Statistical modelling in chemistry - applications to nuclear magnetic resonance and polymerase chain reaction

University dissertation from Centre for Mathematical Sciences, Mathematical Statistics, Box 118, 221 00 Lund, Sweden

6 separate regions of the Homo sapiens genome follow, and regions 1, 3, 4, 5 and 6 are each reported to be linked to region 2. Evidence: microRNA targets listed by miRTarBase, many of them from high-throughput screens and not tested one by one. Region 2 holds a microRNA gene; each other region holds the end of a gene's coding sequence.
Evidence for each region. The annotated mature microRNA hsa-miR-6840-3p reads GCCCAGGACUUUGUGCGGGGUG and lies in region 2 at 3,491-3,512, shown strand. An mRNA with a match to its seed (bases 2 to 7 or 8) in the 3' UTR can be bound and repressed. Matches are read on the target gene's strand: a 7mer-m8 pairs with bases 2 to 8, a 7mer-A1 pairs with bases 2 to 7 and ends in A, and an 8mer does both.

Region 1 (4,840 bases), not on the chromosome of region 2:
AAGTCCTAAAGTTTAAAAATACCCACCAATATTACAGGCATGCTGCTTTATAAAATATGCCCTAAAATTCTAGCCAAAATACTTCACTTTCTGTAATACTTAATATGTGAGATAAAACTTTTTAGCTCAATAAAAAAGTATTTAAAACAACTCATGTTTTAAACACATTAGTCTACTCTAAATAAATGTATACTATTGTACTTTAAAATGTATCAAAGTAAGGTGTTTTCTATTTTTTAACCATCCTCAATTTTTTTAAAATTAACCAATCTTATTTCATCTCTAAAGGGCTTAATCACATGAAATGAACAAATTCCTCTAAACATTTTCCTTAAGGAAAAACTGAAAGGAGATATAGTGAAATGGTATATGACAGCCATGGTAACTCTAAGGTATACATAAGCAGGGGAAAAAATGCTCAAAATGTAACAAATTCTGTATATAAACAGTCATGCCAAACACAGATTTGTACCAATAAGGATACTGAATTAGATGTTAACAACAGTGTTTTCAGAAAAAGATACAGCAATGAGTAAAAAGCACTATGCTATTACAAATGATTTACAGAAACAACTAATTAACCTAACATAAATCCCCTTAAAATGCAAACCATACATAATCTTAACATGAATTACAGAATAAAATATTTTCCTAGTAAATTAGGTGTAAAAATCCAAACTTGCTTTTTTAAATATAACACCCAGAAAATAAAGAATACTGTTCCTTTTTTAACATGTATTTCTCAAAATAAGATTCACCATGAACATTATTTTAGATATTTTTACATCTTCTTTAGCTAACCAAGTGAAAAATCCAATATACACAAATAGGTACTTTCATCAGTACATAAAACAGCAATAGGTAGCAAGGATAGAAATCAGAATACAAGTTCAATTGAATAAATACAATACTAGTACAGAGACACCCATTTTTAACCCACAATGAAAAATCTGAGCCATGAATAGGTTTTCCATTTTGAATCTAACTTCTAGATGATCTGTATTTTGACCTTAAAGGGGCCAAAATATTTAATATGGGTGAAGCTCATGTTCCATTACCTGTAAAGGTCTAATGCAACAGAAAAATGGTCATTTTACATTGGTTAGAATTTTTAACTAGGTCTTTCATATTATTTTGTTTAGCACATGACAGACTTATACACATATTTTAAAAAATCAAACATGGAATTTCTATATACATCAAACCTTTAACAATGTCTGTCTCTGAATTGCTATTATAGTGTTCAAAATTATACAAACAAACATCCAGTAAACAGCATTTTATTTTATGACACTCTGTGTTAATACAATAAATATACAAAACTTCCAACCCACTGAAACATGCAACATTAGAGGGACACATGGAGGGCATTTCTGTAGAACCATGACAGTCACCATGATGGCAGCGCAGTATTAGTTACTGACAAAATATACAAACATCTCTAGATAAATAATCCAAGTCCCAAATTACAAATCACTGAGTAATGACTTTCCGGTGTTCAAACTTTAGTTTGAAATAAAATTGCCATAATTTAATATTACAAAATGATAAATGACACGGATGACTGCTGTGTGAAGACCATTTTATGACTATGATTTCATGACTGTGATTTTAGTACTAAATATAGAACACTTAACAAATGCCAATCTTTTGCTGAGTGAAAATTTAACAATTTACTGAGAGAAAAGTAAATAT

Abstract: This thesis consists of two parts with the common theme of statistical modelling in chemistry. The first part is concerned with applications in nuclear magnetic resonance (NMR) spectroscopy, while the second part deals with applications in polymerase chain reaction (PCR). The problems considered in the first part all have their origin in protein NMR spectroscopy, although they are treated mainly from a statistical perspective in the thesis. The interpretation of complex and crowded protein NMR spectra contaminated by noise is a challenging task where the method of maximum likelihood based on the Gaussian distribution has been used with good results. In Paper A it is investigated under what conditions on the processing of the NMR signal the distributional assumptions usually made concerning the noise in the sampled signal may be appropriate. In Paper B some properties of the inverse Fisher information matrix pertaining to the model for a one-dimensional NMR signal are studied with respect to the influence of correlated noise and the problem of parameter resolution. In Paper C the combined effects of filtering and sampling are investigated in terms of their influence on the Cramér-Rao bounds for the estimated parameters of a one-dimensional NMR signal model. Finally, in Paper D a new algorithm, M-RELAX, for estimation of the parameters of several consecutive time series with amplitude decay is proposed. Such problems arise for instance in certain screening experiments in medical drug discovery. In the second part of the thesis some problems encountered in connection with diagnostic PCR analysis and detection of pathogenic bacteria in the food-chain are considered. The focus is on design of pre-PCR strategies for future routine analysis to get a reliable and robust detection of pathogenic Yersinia enterocolitica and Salmonella in complex samples from the food-chain. In Paper A a logistic regression model for the reliability of PCR detection of Yersinia enterocolitica is presented, whereby it is possible to define a practical operating range, determined by the model and a pre-specified detection probability. The development, through a statistical approach using screening, factorial design experiments and confirmatory tests, of a new medium specifically optimised for PCR is described in Paper B. A combined linear and logistic regression model for real-time PCR amplification and detection is presented in Paper C.

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